Mount Rokkō (六甲山) refers to a group of mountains located in Hyōgo Prefecture, and specifically to the highest peak among them. It can easily been seen from pretty much anywhere in Kobe. It is famous as one of the top 50 mountains in Hyōgo, one of the top 100 in the Kinki area, and even one of the 300 most famous mountains in Japan. In Osaka and Kobe, it is known as an amazing sightseeing spot and hiking area. From the top of the mountain, you can see a panoramic view of Kobe and Osaka. The view is especially beautiful after sunset, when the cities light up. It is incredible how far you can see when the weather is good.
To reach the top of mount Rokkō, I would recommend taking the cable car. Starting from the Hankyu Kobe line's Rokkō Station, the JR line's Rokkomichi Station, or the Hanshin line's Mikage Station, take bus #16 until you reach the cable car terminal. The bus costs 200 yen and the cable car costs 570 yen one way or 1000 yen for a round trip.
It takes about 10 minutes to get to the top, and once you get there you will find many attractions. For instance, you can visit a botanical garden, tour a music box museum, or go skiing. There are also a few shops and restaurants and a wonderful observation deck. A small bus makes circular rounds, so you can visit different attractions easily, including Arima Onsen.
I personally recommend visiting the Rokkō Shidare Observatory. This observatory was designed by Hiroshi Sambuichi, a famous architect inspired by the natural elements, air, wind, and water. The concept of this building is closely linked with nature. Rather than focusing on the landscape, visitors are encouraged to watch the effects that the four seasons have on nature. On this particular project, Sambuichi got his inspiration from water in its many forms. Mount Rokkō is indeed known for its cold temperatures during winter, and the building is a dome made of empty hexagonal frames meant to attract frost during winter. Actually, the building looks like it is covered with frosted leaves.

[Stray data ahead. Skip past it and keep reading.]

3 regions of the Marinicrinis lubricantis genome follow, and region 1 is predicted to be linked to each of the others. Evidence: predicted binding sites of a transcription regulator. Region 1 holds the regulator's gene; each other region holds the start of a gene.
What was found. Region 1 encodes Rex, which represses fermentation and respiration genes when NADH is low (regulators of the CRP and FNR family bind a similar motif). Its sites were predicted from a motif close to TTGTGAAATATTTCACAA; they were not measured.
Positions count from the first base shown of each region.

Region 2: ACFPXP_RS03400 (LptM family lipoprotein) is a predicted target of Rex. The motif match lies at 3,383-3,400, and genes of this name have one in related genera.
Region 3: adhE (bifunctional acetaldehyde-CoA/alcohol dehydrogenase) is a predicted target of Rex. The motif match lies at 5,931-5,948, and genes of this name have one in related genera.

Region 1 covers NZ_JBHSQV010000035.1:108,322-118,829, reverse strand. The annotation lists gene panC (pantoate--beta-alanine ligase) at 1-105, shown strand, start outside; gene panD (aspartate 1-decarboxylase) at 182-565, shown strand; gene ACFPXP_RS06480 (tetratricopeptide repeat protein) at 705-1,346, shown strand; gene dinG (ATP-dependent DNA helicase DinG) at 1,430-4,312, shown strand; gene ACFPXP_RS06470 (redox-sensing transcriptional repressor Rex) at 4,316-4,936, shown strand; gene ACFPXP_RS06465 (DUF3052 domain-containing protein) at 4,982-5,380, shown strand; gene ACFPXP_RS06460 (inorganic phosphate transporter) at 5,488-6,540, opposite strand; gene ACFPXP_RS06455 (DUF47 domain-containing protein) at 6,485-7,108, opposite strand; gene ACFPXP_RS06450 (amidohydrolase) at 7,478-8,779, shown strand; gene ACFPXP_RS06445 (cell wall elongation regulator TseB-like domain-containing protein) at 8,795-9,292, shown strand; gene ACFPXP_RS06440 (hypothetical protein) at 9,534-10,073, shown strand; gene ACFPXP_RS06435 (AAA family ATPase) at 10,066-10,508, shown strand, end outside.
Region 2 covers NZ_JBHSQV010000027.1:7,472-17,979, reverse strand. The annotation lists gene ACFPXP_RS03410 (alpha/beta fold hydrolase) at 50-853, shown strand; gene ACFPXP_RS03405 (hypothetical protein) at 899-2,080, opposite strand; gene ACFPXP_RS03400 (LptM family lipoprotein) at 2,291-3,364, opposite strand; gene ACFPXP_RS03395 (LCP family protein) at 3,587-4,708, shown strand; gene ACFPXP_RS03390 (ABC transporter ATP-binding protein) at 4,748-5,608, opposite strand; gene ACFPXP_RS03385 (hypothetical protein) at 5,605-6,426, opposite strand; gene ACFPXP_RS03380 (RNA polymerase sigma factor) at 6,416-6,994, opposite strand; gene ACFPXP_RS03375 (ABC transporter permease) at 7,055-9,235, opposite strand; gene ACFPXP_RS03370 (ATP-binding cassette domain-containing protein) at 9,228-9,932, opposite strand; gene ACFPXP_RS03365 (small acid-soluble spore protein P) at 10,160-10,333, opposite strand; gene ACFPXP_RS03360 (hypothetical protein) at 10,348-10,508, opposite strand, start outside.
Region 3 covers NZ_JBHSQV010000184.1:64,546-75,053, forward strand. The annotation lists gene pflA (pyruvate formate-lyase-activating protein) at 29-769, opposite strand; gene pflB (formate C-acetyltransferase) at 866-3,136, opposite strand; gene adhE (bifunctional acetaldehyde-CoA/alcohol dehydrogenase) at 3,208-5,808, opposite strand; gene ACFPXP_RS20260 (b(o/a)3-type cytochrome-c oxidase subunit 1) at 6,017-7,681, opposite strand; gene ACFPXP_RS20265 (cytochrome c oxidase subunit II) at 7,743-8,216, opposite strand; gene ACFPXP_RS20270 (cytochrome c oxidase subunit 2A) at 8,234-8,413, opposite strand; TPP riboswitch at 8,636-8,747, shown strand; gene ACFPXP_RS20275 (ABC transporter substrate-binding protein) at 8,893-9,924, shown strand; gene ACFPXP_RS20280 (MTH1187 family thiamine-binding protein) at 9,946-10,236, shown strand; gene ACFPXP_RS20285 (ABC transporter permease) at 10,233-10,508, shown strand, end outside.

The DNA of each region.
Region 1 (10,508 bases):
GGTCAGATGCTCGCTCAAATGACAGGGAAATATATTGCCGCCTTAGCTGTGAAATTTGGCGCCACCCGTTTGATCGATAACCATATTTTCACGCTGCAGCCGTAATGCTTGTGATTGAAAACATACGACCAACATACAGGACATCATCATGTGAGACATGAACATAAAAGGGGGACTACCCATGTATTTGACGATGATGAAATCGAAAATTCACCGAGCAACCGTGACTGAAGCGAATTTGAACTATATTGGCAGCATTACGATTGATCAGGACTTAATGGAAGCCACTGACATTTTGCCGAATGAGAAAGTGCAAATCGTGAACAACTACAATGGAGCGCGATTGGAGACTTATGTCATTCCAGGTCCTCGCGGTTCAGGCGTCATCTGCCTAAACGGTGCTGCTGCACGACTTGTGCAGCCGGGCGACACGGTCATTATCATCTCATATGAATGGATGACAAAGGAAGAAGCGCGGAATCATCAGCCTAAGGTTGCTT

This observatory is also quite interesting due to its temperature control system during summer. To cool down the observatory, its architect built a large wooden tunnel in its middle and several reservoirs, which, depending on the season, will be full of either water or ice. During winter, the water collected during summer and fall freezes. Small blocks of ice will be harvested from the reservoirs and placed into small airtight compartments in the core of the building. This keeps the observatory cool during summer.
Ultimately, what makes this observatory so interesting is its architecture. It is truly beautiful and it encourages visitors to see nature differently. A quick stop will not disappoint.
Before taking the cable car back down again, make sure to stop at the observation deck located near the restaurants and shops. If you can, try to wait until after sunset; the view then is astonishing, certainly more impressive than during the day.
If you visit Kobe during the end of February, make sure to check the Rokkōsan Ice Festival, which takes place on top of the mountain. Since the temperature isn’t below zero all the time, all the sculptures are placed under a big tent to prevent them from melting too fast. Even so, the festival lasts only about four days. The sculptures are very sleek, because their designers do not put snow on them after completing them. Instead, the designers install colorful lights that shrine through the ice. Admission is generally very cheap, but you can also buy a combined ticket at the cable car entrance and save some money. This can be a fun activity to do with young children. It is also very famous among young couples.